Meteor Video Flagged as ‘Intimate Content’ Locks Photographer Out of Twitter

Meteor by Mary McIntyre


Meteor by Mary McIntyre

Astronomer and astrophotographer Mary McIntyre was locked out of her Twitter account for three months after a video of a meteor she published to the platform was flagged as “intimate content.”

As reported by the BBC, McIntyre’s video was flagged by Twitter’s automated moderation system and she was given only one option: delete the tweet. If she did so, however, it would have meant she agreed with the assertion that the content violated the social media company’s rules.

“It’s just crazy… I don’t really want it on my record that I’ve been sharing pornographic material when I haven’t,” she tells the BBC.

Twitter’s rules only mention the word “intimate” one time, specifically in reference to nudity:

Non-consensual nudity: You may not post or share intimate photos or videos of someone that were produced or distributed without their consent.

McIntyre’s initial 12-hour ban continued for three months as she says she exhausted the appeals process. Her tweet and her account remained visible, but she was unable to access it. After the BBC’s report, Twitter unblocked her account and fixed the issue.

The offending tweet is below, which she tells PetaPixel was unblocked today:

A few minutes before she published that video, McIntyre also shared a pair of photos of the meteor:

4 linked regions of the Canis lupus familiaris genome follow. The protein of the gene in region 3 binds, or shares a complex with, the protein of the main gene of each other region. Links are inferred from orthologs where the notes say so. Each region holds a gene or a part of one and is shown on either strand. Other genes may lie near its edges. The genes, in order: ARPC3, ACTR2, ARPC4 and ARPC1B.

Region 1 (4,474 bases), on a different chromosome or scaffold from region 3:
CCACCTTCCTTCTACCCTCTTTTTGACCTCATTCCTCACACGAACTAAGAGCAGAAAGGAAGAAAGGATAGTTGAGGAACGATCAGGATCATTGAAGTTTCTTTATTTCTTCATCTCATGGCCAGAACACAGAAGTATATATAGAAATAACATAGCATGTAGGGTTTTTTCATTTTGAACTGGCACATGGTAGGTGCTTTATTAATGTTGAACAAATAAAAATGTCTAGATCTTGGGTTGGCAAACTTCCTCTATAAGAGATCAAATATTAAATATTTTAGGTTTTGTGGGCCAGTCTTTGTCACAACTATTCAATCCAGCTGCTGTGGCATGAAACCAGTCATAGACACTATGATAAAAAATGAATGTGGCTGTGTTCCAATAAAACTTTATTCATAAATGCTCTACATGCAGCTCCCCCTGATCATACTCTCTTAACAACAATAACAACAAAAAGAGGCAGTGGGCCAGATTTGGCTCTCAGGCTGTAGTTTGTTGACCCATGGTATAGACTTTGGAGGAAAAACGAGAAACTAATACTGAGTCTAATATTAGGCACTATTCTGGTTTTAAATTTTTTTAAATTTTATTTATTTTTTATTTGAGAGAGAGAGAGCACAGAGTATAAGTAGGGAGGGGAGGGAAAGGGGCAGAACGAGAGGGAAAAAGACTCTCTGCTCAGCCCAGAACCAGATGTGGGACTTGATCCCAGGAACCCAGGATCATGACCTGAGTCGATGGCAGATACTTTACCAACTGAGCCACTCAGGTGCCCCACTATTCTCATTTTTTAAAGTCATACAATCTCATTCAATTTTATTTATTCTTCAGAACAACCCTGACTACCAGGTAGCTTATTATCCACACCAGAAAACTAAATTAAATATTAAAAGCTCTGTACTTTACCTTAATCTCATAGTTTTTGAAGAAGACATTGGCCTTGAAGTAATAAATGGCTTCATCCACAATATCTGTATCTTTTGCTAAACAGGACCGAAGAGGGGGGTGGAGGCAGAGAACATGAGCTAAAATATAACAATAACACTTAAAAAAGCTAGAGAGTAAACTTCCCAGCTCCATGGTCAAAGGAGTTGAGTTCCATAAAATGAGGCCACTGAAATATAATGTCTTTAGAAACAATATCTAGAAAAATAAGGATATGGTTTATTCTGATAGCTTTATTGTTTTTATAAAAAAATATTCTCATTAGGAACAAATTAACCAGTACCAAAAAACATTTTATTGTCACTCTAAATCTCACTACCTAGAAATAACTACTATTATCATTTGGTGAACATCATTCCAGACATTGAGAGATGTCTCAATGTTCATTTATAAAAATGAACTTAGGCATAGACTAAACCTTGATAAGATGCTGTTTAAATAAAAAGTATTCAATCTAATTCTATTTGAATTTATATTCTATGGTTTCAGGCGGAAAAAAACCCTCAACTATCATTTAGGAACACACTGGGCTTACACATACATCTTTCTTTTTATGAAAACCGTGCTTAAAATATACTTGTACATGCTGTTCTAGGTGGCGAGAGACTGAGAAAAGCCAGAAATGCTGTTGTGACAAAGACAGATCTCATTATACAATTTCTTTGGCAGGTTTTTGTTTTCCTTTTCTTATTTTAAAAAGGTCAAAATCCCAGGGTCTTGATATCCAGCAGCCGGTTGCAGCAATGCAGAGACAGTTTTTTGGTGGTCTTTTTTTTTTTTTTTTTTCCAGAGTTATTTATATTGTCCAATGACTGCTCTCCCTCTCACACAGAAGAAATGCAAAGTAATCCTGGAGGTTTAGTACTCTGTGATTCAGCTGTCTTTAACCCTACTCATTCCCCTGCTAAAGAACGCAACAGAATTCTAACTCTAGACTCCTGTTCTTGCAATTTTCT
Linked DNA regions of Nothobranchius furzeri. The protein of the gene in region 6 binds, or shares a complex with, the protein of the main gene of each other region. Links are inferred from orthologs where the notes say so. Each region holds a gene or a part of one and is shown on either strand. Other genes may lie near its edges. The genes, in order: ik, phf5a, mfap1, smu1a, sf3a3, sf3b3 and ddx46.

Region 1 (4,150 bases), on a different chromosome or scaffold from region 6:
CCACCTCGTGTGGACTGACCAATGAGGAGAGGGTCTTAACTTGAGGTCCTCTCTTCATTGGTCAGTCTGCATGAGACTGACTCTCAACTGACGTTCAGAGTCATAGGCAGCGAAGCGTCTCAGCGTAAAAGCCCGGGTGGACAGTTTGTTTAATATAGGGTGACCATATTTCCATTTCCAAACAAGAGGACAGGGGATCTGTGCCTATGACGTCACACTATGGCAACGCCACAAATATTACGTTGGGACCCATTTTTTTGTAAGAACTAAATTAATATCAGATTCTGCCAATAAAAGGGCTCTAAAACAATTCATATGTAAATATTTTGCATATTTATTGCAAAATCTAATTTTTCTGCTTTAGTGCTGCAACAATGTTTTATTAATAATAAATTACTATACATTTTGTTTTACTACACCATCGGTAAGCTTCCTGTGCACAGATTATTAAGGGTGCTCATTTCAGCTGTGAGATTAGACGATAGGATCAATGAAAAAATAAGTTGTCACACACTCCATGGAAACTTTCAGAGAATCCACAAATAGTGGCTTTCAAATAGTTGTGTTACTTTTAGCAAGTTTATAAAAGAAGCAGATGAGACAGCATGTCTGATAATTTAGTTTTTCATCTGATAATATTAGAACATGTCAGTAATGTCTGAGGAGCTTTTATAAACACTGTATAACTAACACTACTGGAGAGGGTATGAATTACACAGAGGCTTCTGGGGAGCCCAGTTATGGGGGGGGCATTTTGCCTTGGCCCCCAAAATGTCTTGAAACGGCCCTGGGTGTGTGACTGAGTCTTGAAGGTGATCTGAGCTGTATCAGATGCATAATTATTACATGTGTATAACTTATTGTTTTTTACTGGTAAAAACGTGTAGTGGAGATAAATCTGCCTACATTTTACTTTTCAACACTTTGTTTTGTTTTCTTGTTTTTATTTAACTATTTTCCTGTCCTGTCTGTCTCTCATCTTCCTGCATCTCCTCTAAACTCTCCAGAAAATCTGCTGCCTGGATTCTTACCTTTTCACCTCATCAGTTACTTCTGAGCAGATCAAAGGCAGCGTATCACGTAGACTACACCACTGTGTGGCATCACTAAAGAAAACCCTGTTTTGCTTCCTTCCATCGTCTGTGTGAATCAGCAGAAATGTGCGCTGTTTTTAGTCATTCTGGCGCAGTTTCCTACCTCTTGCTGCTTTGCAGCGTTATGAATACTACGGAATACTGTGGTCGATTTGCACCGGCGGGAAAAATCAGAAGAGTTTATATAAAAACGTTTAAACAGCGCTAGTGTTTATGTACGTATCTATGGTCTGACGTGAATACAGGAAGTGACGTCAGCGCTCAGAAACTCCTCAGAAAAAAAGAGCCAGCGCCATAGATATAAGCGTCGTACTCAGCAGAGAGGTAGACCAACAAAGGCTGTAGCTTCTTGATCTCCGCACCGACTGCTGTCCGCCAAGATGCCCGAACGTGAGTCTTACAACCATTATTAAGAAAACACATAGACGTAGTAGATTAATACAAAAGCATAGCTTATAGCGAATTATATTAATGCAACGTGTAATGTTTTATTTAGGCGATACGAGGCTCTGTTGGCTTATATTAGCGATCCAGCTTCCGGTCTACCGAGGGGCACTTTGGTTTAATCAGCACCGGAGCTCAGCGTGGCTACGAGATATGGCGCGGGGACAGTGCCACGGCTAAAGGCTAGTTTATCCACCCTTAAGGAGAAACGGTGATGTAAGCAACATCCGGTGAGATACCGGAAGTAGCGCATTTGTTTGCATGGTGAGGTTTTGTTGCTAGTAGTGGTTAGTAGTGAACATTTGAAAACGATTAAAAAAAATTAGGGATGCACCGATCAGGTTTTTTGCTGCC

To make matters more confusing, McIntyre says the video was shared by other astonomers on her behalf, and none of them experienced a ban.

The BBC spoke to tech commentator Kate Bevan who said that the best explanation for the issue is that it is just a limitation of whatever artificial intelligence (AI) system Twitter has in place.

“AI tools are OK for quick and dirty decisions, but it shows that content moderation at scale is really difficult – both for humans and for the AI tools that are supporting them,” she says.

She adds that the issue becomes even worse when there are no humans available to review these poor decisions made by AI systems.

It’s not clear what about the above video triggered Twitter’s auto-moderation system, and it’s possible that will never be revealed. In the time between McIntyre’s ban and her access being restored today, Twitter has gone through a massive internal upheaval. Its shareholders approved an acquisition by Elon Musk who subsequently took the company private and fired a large number of its staff. Of those who were let go was the entire communications team, meaning no one is available to comment on the situation.

Image credits: Header photo by Mary McIntyre.